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Wouldn't there be an upper limit to resolution based on the fact that light is quantized? No matter how big your array is, a photon has to find its way from the white of that alien's eye into your lense.

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i don't think so ..........and how can you be sure about aliens are big ( evolved ) . there is good probability that they are only in the stage of development like unicellular ( or less) , and why should we take them as the intelligent enough to show there presence in the space ............

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there is good probability that they are only in the stage of development like unicellular ( or less) , and why should we take them as the intelligent enough to show there presence in the space ............

 

I think that that really depends on the age of the planet amongst other things, and if I'm not mistaken there is a good probability that there are old enough planets in the Milky Way to harbour intelligent life. But let's not hijack the thread.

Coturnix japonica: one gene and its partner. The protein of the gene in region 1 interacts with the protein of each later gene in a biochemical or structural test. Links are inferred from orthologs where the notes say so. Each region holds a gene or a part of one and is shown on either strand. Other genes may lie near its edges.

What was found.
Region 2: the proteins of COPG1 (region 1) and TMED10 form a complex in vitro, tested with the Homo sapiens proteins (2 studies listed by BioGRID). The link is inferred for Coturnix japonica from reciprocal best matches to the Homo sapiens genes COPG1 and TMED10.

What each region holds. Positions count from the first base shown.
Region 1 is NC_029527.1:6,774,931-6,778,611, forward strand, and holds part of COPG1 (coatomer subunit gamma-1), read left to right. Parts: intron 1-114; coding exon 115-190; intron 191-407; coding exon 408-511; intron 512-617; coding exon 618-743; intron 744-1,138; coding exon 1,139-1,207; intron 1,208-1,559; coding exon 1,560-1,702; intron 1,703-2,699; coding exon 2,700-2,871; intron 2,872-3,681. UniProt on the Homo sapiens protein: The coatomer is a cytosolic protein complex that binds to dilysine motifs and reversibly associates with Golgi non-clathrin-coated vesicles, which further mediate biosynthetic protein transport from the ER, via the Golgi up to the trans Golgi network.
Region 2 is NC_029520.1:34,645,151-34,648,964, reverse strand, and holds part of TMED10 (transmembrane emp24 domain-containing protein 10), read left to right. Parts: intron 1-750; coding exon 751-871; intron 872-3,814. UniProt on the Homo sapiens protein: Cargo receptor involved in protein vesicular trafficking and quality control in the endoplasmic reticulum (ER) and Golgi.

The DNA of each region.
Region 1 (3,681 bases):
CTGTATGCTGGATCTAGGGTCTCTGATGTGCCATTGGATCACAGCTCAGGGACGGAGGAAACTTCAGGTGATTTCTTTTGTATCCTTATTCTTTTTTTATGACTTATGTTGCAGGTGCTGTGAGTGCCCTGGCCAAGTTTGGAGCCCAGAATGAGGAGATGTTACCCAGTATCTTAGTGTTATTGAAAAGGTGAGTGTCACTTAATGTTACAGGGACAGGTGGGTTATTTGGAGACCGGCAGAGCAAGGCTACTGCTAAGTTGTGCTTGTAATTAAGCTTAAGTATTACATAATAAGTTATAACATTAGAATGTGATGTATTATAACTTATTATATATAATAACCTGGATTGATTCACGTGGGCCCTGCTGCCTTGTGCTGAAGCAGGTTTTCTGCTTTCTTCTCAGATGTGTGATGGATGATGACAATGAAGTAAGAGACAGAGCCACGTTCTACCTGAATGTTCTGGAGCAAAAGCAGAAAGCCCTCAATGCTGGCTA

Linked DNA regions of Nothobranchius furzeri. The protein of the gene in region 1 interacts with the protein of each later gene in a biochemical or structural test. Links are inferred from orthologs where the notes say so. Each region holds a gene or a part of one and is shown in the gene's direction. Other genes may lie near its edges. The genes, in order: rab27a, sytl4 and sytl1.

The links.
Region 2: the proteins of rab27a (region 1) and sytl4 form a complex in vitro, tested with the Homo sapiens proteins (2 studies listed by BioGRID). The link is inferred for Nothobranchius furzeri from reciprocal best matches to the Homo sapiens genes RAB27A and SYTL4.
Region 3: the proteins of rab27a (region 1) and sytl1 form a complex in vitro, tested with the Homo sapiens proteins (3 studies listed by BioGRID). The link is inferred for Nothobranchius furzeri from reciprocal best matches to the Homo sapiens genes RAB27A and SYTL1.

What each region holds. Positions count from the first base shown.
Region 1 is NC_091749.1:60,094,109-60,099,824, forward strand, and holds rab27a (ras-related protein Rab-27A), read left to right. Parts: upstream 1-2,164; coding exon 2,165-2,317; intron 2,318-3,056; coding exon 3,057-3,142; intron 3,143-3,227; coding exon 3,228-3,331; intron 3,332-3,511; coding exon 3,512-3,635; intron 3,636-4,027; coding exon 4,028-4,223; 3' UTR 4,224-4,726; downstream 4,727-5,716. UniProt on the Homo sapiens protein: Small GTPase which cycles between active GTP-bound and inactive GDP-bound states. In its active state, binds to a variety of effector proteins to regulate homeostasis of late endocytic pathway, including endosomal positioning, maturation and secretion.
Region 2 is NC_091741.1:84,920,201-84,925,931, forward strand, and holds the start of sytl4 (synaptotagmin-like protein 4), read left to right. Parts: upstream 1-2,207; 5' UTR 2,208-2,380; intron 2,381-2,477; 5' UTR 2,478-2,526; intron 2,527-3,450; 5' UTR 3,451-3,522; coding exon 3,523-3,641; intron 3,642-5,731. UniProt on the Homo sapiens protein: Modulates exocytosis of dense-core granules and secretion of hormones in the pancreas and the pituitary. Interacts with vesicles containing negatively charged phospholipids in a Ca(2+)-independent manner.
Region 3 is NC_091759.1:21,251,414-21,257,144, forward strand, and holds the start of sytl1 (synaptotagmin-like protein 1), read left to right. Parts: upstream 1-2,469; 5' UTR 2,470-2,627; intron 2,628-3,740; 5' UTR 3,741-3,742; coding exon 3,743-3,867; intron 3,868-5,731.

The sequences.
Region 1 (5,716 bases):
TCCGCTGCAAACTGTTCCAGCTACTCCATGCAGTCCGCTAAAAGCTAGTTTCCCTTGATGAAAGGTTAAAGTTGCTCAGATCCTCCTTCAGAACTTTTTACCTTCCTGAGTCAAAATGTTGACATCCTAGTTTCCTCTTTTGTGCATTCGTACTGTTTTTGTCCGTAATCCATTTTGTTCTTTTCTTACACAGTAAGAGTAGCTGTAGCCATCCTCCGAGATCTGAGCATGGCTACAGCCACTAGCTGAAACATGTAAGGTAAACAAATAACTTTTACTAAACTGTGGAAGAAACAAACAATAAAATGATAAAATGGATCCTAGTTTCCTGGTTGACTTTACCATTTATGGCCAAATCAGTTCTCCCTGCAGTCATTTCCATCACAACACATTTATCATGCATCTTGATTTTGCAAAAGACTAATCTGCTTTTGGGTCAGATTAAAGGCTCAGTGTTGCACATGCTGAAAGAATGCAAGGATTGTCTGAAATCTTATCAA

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http://www.astro.lsa.umich.edu/~monnier/Publications/ROP2003_final.pdf

 

This is a very informative paper on optical interferometry. Chapter 5 deals with the near future and mentions resolutions below 0.1 milliarcseconds. Interferometry also involves coronagraphs that "turn off" the light of a star by interphasing the peak and trough of its lightwave to cancel it out entirely.This "nulling" allows the weaker light of nearby planets to be resolved more easily. Software, supercomputers and shere numbers count too, as ten interconnected telescopes are better than six, etc.

What might HAL 9000 do with a dozen Thirty Meter Telescopes?

 

http://en.wikipedia.org/wiki/Thirty_Meter_Telescope

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Google the term "telescope array". Let me do that for you: http://lmgtfy.com/?q=telescope+array.

Ha!, awesome link :)

 

Yet I didn't find the relevant stuff in Google, but found it using my trusty IxQuick search engine of choice. Look at their excellent Privacy notice higlighted in the circle, and you'll see why I continue to use it. ;)

 

Anyhow, your keyword lead and Edtharan's suggestion helped me find close to what I needed.

 

This would be an Interferometer telescope. These sum the light from multiple individual telescopes linked together in a very precise manner to act as if it is a telescope of a much larger size.